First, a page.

Although Weak, U.S. Franchises Gain Way More Hires than Small Businesses in June

Days Inn Hiring
The Economy

Franchises in the United States gained a modest 13,500 jobs in June while small businesses dropped hires, according to ADP Research Institute.

Auto dealerships, which are franchises, and franchised business service firms had the largest drop in hiring, while restaurants, the largest sector in the franchise industry, had a modest rise of 11,500 hires. Hotels increasing their hiring by 1,100 positions during the month.

That weakness in hiring among hospitality’s restaurants and hotels could reflect that American consumers are beginning to hold back in their spending.

Real estate franchises that had been flat in May, began to rise during the summer to 300 hires in June over the month before.

Still, the meager gain in jobs from franchises was better than that of small businesses. Small businesses, which are categorized as a business with 1 to 49 employees, actually dropped their number of employees by 23,000 in June.

For the overall economy, private-sector employment increased by 102,000 jobs during the month of June on a seasonally adjusted basis.  The non-farm goods-producing sector dropped 15,000 jobs while the service sector picked up 117,000.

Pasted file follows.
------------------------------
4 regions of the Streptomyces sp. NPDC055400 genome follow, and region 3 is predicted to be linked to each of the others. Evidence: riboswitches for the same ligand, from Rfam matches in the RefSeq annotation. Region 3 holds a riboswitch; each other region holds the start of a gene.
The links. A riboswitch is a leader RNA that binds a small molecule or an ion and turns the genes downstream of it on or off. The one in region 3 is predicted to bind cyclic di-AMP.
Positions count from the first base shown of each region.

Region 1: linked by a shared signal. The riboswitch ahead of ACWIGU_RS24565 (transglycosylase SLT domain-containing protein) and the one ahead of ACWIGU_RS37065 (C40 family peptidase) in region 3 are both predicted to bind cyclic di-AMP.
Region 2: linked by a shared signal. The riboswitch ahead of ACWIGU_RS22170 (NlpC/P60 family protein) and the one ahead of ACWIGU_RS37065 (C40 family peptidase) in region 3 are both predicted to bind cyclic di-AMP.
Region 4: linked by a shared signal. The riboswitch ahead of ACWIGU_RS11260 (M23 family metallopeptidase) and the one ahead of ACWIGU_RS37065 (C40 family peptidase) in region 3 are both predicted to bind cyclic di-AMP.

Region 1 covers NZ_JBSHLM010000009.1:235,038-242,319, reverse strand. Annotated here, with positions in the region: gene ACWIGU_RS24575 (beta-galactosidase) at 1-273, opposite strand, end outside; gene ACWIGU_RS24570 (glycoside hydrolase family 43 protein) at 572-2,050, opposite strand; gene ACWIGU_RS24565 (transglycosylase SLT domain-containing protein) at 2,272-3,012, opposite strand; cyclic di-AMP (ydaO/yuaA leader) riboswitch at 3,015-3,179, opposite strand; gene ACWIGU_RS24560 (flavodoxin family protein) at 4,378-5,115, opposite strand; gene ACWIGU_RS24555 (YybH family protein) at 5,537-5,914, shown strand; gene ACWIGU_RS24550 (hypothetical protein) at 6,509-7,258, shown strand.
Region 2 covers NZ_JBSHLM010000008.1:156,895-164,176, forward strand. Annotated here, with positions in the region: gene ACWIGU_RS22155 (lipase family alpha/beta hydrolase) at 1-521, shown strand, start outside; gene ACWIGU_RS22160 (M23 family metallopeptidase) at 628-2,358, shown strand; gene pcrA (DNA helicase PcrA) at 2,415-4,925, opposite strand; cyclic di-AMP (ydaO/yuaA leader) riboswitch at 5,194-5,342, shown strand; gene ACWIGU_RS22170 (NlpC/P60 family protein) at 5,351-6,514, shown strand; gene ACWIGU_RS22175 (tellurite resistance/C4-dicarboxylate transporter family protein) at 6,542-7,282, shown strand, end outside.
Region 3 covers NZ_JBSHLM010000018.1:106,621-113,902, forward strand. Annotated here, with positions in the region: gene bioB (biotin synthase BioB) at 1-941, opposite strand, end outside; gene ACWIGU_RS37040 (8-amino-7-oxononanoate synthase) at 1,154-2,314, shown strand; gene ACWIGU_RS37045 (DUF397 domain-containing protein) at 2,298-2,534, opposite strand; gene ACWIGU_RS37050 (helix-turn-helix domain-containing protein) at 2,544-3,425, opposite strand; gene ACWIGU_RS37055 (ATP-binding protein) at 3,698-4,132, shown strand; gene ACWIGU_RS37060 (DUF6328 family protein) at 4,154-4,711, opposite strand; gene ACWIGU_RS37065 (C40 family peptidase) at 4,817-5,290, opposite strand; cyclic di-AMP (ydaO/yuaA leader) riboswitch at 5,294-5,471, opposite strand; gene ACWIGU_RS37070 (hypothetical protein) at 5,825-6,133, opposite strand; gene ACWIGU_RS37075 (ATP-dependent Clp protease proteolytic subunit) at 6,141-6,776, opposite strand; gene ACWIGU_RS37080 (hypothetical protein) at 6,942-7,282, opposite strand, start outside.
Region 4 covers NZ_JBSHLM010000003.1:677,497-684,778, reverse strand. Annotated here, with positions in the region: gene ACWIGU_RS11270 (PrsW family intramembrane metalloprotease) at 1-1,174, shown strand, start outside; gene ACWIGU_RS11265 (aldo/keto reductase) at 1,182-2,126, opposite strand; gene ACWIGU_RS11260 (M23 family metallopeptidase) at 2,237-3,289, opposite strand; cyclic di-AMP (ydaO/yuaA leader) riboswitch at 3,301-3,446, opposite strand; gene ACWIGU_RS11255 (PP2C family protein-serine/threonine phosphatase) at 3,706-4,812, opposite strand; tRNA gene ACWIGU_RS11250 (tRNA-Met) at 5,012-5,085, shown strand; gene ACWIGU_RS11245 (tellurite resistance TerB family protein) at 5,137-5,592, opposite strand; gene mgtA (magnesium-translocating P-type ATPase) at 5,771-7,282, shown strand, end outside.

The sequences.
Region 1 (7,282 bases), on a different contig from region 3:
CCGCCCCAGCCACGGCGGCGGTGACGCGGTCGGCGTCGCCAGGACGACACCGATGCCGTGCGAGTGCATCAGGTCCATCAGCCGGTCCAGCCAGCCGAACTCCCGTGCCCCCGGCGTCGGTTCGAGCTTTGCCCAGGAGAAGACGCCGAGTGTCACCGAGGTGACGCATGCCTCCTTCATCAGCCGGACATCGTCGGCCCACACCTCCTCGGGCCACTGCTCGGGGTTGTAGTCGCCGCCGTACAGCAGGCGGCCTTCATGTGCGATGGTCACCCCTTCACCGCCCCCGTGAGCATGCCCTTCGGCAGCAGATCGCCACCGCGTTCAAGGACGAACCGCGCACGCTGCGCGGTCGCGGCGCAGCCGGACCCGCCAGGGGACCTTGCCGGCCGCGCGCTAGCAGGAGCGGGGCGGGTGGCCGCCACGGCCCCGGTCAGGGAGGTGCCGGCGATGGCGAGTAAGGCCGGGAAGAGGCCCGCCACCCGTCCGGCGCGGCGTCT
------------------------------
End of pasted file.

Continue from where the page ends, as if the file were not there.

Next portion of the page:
“Job growth started to show signs of a slowdown,” said Ahu Yildirmaz, vice president and co-head of the ADP Research Institute. “While large businesses continue to do well, small businesses are struggling as they compete with the ongoing tight labor market. The goods producing sector continues to show weakness. Among services, leisure and hospitality’s weakness could be a reflection of consumer confidence.”

The government’s numbers were better than payroll services company ADP's. A couple of days after the ADP report was issued, the Bureau of Labor Statistics reported a higher number for total nonfarm payroll employment of 224,000 hires. That is above average compared to ADP's low number. The BLS also reported that the nation’s unemployment rate remained at 3.7 percent.

Although more robust than ADP’s numbers, as additional information comes over the weeks that follow, BLS typically revises its initial reports. ADP's report is derived from its payroll data, collected from 411,000 U.S. clients and nearly 24 million workers. It is published in collaboration with Moody's Analytics.

Mark Zandi, chief economist of Moody’s Analytics, said, “The job market continues to throttle back. Job growth has slowed sharply in recent months, as businesses have turned more cautious in their hiring. Small businesses are the most nervous, especially in the construction sector and at bricks-and-mortar retailers.”

Don Sniegowski